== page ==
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First Report of Phaeoacremonium mortoniae Associated with Grapevine Decline in Iran

August 2011 , Volume 95 , Number  8
Pages  1,034.2 - 1,034.2

H. Mohammadi, Department of Plant Protection, College of Agriculture, Shahid Bahonar University, Kerman, Iran

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Accepted for publication 27 May 2011.

In July 2009, a survey was conducted in individually owned rooted vineyards in Iran to determine fungal pathogens associated with grapevine decline. Symptoms of grapevine decline such as slow dieback, stunted growth, small chlorotic leaves, and reduced foliage were observed on 7-year-old grapevines (cv. Askari) in Bavanat (Fars Province, southwestern Iran). Internal wood symptoms such as black spots and dark brown-to-black vascular streaking were observed in cross and longitudinal sections of stems and trunks. Wood samples were collected from symptomatic trunks and cordons. The bark of each fragment was removed and 10 thin cross sections (2 to 3 mm thick) were cut from symptomatic vascular tissue of the samples. These disks were immersed in 1.5% sodium hypochlorite solution for 4 min, washed thrice with sterile distilled water, and plated onto malt extract agar (MEA) supplemented with 100 mg liter–1 of streptomycin sulfate. Plates were incubated at 25°C in darkness. All colonies were transferred to potato dextrose agar (PDA) and incubated at 25°C. Five isolates of a Phaeoacremonium sp. were obtained. Single-spore isolates were transferred to PDA, MEA, and oatmeal agar (OA) media and incubated at 25°C for 8 to 16 days in the dark (2). Colonies reached a radius of 9.5 to 12 mm after 8 days of incubation. Colonies were flat and yellowish white on PDA and OA and white-to-pale gray after 16 days of incubation on MEA. Conidiophores were short and unbranched, 14 to 38.5 (23.5) μm long, and often ending in a single terminal phialide. Phialides were terminal or lateral and mostly monophialidic. Conidia were hyaline, oblong to ellipsoidal or reniform, 2 to 6.5 (4.9) μm long, and 1.1 to 1.7 (1.4) μm wide. On the basis of these characteristics, the isolates were identified as Phaeoacremonium mortoniae (1,2). Additionally, identity of the PMH1 isolate was confirmed by sequencing a fragment of the β-tubulin gene with primers T1 and Bt2b (GenBank Accession No. JF831449). The sequence of this isolate was identical to the sequence of P. mortoniae (GenBank Accession No. HM116767). Pathogenicity tests were conducted on 2-month-old grapevine seedlings of cv. Askari by watering the roots with 25 ml of a conidial suspension (107 conidia ml–1) harvested from 21-day-old cultures grown on MEA. Controls were inoculated with 25 ml of sterile distilled water. Fifteen replicates were used for each isolate with an equal number of noninoculated plants. All plants were grown under greenhouse conditions (25 to 30°C). Two months after inoculation, inoculated seedlings showed reduced growth, chlorotic leaves, epinasty, severe defoliation, and finally wilting, while control seedlings remained healthy. The fungus was reisolated from internal tissues of the stems of inoculated seedlings. To my knowledge, this is the first report of P. mortoniae causing grapevine decline in Iran.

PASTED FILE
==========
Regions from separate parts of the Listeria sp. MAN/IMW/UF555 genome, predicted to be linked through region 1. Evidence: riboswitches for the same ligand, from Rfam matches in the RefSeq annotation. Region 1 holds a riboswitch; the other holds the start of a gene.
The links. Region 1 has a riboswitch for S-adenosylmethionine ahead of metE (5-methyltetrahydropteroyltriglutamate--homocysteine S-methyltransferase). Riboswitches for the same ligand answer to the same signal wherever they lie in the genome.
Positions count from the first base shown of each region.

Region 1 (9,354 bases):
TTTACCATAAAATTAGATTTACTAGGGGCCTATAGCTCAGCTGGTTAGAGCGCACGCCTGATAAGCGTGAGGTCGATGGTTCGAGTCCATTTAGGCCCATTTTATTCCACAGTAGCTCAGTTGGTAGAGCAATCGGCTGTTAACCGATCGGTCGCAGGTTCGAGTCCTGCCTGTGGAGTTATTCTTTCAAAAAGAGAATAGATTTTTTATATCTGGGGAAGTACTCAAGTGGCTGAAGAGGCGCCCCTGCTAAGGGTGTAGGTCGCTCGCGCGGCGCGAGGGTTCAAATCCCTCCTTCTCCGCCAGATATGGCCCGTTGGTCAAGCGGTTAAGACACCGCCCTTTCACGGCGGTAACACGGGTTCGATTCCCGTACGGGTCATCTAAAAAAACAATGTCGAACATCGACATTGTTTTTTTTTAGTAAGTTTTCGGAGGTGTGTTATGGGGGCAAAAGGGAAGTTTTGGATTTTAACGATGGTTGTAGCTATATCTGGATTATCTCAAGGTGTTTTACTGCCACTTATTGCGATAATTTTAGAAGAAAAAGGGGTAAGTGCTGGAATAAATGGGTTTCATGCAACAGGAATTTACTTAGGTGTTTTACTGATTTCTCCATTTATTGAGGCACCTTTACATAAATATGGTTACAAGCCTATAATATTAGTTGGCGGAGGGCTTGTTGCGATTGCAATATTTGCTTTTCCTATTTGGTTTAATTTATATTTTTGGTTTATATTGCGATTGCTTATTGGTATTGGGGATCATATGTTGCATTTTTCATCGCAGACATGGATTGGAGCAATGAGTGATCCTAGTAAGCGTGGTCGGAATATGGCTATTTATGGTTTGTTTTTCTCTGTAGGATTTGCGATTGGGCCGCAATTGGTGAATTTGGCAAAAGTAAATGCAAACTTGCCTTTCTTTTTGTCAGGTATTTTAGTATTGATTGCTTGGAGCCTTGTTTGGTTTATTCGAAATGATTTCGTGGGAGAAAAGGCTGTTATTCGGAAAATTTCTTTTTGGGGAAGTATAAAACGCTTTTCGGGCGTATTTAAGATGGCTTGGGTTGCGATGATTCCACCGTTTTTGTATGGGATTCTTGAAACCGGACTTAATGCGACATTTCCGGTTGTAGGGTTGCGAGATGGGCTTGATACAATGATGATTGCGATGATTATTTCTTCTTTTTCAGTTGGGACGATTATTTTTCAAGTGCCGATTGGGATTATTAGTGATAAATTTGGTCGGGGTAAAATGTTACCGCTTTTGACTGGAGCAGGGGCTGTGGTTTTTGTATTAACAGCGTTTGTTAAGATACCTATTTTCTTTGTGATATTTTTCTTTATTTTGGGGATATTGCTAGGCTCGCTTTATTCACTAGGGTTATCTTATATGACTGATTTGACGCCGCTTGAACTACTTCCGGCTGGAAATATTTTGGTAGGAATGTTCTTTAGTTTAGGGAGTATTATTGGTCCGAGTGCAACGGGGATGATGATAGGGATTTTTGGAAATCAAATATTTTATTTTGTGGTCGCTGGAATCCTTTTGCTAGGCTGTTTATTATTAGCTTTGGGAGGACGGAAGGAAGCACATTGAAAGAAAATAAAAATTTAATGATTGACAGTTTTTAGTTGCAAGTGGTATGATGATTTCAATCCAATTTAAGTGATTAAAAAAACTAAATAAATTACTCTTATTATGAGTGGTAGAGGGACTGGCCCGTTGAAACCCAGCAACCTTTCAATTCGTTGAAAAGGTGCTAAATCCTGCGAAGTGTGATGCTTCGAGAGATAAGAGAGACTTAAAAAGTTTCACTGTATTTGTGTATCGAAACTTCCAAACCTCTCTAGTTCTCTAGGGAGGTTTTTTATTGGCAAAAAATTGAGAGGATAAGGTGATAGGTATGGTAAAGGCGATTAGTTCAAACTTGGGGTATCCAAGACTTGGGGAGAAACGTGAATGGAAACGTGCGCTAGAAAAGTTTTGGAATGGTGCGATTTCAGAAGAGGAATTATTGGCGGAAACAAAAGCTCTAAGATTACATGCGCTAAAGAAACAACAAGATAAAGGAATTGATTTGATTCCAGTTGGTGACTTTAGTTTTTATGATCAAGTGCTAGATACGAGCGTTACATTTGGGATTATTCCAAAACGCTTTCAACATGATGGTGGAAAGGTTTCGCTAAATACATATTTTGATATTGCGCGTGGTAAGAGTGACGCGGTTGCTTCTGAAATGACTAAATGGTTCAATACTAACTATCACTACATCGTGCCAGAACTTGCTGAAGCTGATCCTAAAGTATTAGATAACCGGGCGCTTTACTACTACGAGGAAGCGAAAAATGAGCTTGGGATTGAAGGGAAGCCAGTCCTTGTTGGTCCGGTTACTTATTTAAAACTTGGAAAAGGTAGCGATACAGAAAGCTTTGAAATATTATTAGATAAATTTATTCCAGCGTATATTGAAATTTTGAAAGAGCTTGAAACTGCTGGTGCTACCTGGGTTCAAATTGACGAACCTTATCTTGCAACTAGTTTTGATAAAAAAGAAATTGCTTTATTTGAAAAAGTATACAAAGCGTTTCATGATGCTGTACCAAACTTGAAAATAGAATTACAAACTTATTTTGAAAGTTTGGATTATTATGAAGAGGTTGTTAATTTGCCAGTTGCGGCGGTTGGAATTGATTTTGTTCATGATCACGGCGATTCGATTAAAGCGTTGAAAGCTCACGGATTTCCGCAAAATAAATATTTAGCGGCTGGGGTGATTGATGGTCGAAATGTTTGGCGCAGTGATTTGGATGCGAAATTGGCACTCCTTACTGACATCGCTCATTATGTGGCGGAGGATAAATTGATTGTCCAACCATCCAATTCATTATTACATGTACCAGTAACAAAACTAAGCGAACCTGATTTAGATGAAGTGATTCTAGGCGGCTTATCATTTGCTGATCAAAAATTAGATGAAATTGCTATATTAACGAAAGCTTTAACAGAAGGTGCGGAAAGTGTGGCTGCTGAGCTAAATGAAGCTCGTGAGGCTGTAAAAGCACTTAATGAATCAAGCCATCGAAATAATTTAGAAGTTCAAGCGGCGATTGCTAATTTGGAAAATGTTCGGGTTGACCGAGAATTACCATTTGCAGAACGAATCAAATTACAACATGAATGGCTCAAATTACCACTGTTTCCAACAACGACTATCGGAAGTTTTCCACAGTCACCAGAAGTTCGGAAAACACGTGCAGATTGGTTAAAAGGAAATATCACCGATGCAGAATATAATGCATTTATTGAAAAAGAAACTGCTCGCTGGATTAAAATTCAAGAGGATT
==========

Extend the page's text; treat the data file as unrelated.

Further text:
References: (1) M. Groenewald et al. Mycol. Res. 105:651, 2001. (2) L. Mostert et al. Stud. Mycol. 54:1, 2006.

© 2011 The American Phytopathological Society